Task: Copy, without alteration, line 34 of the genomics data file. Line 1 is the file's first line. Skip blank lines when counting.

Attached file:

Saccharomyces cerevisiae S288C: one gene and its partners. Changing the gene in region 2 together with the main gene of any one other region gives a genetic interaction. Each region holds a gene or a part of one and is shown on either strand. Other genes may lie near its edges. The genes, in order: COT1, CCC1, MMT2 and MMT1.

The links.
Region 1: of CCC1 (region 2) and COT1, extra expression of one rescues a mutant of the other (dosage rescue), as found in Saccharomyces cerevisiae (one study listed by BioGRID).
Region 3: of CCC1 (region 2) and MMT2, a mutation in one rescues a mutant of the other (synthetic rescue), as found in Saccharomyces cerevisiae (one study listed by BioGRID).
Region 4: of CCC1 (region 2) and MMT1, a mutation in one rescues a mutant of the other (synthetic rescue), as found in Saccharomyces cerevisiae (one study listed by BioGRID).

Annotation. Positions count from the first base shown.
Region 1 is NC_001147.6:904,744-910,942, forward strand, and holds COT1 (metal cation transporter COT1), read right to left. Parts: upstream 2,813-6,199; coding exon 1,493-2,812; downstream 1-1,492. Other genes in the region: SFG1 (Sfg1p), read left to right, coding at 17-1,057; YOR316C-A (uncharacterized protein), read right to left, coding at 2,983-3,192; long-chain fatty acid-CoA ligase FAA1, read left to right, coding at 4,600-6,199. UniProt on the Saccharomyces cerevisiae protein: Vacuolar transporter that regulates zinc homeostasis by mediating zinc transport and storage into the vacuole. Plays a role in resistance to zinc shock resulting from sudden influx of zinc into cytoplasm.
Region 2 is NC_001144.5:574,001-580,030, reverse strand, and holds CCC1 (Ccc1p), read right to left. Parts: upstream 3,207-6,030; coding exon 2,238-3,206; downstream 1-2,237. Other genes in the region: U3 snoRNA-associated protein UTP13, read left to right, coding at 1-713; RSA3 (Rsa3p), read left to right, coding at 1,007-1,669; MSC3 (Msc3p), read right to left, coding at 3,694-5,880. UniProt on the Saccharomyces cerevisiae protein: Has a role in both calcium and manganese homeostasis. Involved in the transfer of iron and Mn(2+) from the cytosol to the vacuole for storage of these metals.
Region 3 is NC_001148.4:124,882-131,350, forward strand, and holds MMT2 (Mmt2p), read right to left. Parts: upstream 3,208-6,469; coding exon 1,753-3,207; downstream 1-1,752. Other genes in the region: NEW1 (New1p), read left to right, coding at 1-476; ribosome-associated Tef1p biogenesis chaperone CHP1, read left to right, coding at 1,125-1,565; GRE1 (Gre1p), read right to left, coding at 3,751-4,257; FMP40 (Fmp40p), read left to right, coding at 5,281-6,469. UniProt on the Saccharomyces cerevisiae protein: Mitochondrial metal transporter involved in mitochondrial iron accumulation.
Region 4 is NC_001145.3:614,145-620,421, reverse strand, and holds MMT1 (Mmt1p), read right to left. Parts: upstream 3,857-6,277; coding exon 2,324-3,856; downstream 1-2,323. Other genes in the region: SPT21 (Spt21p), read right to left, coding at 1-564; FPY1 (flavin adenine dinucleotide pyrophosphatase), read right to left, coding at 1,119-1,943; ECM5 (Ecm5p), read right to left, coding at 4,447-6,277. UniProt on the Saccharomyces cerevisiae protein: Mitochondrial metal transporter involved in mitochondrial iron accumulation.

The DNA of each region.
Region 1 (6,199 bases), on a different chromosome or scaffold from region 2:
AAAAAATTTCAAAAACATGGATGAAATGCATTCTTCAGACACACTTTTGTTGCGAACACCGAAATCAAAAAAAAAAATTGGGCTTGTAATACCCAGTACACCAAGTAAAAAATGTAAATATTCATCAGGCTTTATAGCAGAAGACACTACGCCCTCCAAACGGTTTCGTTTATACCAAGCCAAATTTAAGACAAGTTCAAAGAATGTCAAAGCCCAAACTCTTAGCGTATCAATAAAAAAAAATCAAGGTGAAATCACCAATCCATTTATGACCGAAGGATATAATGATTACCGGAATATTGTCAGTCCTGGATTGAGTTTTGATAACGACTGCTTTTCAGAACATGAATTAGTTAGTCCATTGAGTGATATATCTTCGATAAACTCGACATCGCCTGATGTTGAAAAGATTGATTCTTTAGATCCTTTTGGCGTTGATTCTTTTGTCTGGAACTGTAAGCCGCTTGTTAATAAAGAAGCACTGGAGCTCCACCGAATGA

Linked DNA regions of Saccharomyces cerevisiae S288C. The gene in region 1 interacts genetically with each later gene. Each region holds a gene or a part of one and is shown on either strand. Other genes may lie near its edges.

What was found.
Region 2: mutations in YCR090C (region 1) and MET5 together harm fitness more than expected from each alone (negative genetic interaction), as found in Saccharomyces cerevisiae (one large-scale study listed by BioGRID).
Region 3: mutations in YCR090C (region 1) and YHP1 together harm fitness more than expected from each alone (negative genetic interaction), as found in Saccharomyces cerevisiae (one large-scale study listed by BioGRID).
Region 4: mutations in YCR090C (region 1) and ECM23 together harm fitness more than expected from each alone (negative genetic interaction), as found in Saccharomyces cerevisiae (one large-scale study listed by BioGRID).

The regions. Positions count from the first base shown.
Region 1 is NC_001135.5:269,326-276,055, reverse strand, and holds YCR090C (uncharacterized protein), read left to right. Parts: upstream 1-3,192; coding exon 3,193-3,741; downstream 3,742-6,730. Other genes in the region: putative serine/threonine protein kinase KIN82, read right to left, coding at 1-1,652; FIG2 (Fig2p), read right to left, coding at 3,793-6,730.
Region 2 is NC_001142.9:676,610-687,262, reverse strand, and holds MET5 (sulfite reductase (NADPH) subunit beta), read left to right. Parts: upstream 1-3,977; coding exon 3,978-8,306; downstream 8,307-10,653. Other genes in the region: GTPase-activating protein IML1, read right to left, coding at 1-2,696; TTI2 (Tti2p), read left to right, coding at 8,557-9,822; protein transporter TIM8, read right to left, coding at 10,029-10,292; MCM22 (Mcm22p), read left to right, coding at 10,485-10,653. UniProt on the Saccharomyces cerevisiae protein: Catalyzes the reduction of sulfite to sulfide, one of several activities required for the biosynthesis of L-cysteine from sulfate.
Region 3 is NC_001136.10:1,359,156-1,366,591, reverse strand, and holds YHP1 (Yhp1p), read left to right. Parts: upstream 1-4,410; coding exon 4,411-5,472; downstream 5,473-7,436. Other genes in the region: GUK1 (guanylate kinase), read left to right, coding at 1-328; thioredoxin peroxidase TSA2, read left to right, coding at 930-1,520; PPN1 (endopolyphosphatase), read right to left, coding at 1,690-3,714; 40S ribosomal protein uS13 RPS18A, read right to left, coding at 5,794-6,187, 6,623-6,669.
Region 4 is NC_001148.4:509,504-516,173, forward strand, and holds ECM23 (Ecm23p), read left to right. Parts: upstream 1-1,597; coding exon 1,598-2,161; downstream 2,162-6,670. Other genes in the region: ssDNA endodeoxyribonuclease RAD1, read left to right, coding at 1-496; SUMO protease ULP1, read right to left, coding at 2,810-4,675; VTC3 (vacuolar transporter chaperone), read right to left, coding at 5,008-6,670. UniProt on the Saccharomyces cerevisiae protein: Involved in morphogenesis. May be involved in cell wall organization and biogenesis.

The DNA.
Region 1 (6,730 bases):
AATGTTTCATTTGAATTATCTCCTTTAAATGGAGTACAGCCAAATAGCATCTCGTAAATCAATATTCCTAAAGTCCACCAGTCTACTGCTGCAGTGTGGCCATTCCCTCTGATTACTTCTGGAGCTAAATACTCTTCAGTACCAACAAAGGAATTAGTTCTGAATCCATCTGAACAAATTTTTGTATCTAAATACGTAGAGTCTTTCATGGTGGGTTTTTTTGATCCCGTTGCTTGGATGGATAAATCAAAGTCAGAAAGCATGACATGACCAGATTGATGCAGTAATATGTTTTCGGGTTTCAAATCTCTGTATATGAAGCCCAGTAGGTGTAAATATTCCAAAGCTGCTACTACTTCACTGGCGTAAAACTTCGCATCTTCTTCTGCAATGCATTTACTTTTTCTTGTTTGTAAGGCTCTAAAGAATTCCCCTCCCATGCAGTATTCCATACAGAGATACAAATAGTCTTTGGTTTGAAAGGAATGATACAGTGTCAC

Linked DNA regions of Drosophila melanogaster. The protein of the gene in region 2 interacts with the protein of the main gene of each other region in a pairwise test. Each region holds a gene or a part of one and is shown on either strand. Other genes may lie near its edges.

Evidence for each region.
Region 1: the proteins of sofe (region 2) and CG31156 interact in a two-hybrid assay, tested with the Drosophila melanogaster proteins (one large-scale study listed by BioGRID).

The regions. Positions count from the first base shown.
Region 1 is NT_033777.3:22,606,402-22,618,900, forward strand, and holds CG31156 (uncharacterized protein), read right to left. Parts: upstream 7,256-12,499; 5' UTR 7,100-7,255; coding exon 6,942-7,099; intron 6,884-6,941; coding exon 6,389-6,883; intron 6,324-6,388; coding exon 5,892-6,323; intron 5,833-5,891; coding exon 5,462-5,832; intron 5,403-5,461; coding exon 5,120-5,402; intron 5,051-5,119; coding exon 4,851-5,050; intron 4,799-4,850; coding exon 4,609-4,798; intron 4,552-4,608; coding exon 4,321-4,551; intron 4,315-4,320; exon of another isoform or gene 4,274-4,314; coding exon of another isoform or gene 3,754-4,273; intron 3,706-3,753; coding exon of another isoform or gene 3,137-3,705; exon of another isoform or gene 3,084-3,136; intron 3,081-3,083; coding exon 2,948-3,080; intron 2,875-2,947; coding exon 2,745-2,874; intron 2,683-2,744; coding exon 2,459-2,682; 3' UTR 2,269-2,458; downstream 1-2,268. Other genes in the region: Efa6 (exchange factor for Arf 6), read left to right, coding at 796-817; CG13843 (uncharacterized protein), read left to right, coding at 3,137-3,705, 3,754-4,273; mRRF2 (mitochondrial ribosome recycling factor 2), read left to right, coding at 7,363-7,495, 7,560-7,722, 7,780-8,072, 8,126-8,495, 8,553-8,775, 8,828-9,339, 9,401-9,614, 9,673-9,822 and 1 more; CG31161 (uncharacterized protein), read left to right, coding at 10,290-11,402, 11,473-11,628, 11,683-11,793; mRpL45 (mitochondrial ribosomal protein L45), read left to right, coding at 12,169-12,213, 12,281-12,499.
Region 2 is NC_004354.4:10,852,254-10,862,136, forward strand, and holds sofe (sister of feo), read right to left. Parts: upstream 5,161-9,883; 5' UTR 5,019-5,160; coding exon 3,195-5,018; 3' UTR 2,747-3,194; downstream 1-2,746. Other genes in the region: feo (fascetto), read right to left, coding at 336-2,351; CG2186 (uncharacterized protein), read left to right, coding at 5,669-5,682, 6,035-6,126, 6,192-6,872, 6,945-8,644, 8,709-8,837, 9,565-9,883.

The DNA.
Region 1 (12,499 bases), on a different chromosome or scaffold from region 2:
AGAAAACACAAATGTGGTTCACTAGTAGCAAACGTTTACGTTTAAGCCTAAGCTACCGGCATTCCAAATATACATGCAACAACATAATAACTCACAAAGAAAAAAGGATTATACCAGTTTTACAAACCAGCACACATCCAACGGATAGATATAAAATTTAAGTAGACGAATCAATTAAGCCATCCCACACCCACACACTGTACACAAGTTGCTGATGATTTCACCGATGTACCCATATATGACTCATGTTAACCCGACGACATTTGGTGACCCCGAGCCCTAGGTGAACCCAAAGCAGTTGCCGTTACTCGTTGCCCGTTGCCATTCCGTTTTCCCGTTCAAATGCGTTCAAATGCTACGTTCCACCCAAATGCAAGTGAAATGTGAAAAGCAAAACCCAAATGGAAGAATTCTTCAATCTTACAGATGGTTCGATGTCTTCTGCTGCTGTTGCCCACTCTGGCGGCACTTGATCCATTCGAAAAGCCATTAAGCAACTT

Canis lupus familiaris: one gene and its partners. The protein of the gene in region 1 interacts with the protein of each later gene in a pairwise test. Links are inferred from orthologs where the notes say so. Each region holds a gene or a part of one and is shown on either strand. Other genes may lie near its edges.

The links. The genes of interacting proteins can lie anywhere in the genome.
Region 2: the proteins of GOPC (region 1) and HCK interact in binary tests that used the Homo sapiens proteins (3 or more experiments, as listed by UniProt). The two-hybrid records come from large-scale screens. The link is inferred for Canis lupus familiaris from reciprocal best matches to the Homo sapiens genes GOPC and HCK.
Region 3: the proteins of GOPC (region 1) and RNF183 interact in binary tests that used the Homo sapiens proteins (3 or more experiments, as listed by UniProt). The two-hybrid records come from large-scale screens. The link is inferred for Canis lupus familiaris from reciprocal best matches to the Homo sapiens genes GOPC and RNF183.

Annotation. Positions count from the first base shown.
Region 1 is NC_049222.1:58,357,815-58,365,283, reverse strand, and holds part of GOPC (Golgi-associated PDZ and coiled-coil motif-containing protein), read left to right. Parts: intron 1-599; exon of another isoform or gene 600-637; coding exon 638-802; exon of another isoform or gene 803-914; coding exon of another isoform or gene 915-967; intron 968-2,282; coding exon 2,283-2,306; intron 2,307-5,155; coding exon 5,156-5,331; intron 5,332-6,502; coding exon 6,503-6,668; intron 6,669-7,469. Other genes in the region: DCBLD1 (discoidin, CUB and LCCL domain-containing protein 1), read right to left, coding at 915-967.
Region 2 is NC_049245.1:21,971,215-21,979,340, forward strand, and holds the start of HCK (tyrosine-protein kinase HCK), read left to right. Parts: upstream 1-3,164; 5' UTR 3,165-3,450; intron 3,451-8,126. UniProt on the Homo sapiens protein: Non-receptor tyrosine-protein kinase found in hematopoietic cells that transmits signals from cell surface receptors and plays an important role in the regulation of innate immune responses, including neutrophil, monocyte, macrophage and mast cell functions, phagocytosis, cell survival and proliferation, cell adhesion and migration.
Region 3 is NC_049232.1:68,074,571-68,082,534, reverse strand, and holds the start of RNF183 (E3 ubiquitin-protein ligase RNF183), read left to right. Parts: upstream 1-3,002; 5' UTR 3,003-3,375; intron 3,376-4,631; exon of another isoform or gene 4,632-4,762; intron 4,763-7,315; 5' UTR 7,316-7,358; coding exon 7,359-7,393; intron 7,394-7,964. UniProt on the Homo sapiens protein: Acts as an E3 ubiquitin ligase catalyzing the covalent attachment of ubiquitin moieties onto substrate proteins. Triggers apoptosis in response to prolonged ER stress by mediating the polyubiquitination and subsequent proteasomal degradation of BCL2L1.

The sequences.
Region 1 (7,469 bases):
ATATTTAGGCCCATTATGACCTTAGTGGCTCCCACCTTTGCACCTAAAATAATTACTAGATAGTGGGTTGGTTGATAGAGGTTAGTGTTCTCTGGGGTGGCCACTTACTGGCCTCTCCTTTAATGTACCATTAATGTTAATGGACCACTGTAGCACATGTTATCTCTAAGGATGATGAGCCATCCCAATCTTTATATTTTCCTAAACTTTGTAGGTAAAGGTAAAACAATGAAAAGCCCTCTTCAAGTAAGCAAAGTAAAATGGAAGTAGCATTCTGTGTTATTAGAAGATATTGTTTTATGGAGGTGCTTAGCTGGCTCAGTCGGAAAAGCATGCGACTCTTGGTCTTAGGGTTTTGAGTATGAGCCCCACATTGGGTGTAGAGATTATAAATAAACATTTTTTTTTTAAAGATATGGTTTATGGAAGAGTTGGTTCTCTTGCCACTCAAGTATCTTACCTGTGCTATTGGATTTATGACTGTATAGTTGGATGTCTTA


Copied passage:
Region 1 (12,499 bases), on a different chromosome or scaffold from region 2: